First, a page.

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Linguistic Fact Checking

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I suppose it happens in any field, but when it comes to language, people seem happy to repeat the nuttiest myths as fact. This behavior is a recurring theme over at Language Log, where just yesterday Benjamin Zimmer posted a note on the reporting in some of “Walter Cronkite’s obituaries that ‘Swedish anchors are known as Kronkiters; In Holland, they are Cronkiters.’ Or by some accounts it’s the Swedes who use ‘Cronkiters.'”

As Zimmer explains — briefly at Language Log and in more detail at Word Routes — the claims about Kronkiters and Cronkiters are simply false. Zimmer does some research on the early appearances of this myth, and finds that Cronkite himself deserves some of the blame. Zimmer’s conclusion:

So how did all these smart people — journalists, academics, and Cronkite himself — get caught up in a language legend that has no clear basis in reality? Well, it’s possible that Cronkiter/Kronkiter was used by someone in Sweden or elsewhere, perhaps as a playful ad-hoc neologism, and that mistakenly got picked up by a CBS News correspondent (and then by Gary Paul Gates et al.) as if it were a universal, generic term for “anchorman.” If it really did enter circulation, the life of Cronkiter/Kronkiter must have been quite brief, since it gets nary a mention in current and historical sources from Sweden, the Netherlands, or any other nearby country.

None of this should undercut the significance of Cronkite’s career and his place in journalistic history. But shouldn’t we honor his great legacy of accurate and trustworthy reporting by checking this stuff out?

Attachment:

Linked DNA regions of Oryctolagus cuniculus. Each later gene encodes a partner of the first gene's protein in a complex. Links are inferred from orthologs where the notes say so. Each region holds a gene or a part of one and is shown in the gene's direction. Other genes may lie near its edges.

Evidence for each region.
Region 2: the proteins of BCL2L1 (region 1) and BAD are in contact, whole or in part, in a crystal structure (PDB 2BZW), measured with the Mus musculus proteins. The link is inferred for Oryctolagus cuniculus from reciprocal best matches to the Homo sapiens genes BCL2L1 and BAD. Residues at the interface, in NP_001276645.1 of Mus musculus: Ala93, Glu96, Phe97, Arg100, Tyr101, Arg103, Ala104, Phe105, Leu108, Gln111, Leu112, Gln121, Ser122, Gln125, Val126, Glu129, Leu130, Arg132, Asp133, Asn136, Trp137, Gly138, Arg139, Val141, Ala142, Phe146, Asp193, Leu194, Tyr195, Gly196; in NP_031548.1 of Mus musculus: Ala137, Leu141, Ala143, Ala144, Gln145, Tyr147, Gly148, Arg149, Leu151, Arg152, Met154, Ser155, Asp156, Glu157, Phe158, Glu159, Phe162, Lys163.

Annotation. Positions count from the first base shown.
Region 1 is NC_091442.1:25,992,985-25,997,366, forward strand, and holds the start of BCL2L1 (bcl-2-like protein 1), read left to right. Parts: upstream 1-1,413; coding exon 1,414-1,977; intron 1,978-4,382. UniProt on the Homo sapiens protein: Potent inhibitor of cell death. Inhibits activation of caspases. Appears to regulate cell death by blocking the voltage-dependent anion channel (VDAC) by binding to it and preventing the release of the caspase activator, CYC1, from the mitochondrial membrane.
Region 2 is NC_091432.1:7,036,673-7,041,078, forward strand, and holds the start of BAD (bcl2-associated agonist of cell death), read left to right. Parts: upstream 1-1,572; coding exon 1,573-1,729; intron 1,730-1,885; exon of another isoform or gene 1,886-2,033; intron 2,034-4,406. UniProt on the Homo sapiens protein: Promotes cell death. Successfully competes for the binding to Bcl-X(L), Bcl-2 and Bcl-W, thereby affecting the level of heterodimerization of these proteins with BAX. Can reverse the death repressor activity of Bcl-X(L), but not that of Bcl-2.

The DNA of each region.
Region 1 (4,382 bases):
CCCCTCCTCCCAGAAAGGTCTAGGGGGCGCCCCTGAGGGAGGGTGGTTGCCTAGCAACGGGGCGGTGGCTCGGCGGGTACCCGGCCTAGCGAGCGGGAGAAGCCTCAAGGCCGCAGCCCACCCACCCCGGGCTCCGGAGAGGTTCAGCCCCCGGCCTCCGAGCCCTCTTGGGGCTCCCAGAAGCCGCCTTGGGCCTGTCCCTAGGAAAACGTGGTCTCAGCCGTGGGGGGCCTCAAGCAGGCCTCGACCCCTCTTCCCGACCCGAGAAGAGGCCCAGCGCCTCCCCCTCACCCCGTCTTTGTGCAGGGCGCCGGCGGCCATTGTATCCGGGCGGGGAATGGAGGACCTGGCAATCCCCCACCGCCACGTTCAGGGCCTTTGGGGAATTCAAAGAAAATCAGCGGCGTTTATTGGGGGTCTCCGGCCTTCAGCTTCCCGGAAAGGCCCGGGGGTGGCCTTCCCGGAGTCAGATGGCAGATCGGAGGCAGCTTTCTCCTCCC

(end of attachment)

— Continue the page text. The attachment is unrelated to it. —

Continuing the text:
By the way, if you are under the mis-apprehension that Eskimos have twenty-three words for snow (or fifty, or a hundred), see Geoffrey Pullum’s 1991 essay on the matter, or the wikipedia entry. (Pullum’s article is based on the 1986 report of Laura Martin, to which I don’t have a direct link.) Pullum is a co-founder of Language Log. He concludes his article with a warning that applies as well to the Cronkiter myth:

For my part, I want to make one last effort to clarify that the chapter above isn’t about Eskimo lexicography at all, though I’m sure it will be taken to be. What it’s actually about is intellectual sloth. Among all the hundreds of people making published contributions to the great Eskimo vocabulary hoax, no one had acquired any evidence about how long the purported list of snow terms really was, or what words were on it, or what criteria were used in deciding what to put on the list. The tragedy is not that so many people got the facts wildly wrong; it is that in the mentally lazy and anti-intellectual world we live in today, hardly anyone cares enough to think about trying to determine what the facts are.

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